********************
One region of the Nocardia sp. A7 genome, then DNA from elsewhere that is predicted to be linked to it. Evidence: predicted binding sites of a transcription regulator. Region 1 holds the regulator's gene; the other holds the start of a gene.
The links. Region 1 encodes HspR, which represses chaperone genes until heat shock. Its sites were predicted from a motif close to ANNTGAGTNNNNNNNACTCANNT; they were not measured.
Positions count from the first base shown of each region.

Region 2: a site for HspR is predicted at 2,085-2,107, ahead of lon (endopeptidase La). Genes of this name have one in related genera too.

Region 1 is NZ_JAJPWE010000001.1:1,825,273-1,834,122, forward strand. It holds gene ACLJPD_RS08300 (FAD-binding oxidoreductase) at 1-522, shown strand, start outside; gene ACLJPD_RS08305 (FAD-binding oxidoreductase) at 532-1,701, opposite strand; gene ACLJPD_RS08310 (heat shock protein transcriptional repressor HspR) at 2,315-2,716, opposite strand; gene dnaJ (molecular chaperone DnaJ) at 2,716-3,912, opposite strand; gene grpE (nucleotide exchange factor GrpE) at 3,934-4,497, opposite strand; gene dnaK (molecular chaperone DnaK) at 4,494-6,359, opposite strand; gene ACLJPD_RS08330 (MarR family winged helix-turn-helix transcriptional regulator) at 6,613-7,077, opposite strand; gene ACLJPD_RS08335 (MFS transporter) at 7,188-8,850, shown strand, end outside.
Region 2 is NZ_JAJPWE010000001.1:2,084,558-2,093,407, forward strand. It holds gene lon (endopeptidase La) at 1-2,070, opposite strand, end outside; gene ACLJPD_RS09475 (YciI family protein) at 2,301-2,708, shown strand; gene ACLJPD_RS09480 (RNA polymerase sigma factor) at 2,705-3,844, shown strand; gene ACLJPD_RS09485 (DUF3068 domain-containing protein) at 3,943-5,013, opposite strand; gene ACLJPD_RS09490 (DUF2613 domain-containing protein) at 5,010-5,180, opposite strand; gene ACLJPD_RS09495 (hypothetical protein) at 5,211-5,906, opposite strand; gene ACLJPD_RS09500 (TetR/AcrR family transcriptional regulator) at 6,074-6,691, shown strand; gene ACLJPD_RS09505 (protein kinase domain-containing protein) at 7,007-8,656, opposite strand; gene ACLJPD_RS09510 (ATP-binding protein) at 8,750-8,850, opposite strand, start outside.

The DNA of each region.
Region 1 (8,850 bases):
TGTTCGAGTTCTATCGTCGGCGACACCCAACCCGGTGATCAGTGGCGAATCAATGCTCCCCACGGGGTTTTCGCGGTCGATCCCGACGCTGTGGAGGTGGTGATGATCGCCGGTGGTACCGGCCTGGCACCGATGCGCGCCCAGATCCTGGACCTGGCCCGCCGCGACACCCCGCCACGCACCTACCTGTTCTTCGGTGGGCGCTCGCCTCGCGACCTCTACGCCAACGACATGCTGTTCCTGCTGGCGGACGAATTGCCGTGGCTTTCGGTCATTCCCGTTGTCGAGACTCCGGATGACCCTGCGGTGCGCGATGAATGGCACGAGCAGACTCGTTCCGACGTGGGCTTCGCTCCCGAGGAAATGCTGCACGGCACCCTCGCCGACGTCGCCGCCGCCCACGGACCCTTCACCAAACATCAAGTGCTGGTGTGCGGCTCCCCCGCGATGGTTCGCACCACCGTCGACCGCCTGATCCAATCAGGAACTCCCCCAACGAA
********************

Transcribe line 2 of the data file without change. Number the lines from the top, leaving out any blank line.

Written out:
The links. Region 1 encodes HspR, which represses chaperone genes until heat shock. Its sites were predicted from a motif close to ANNTGAGTNNNNNNNACTCANNT; they were not measured.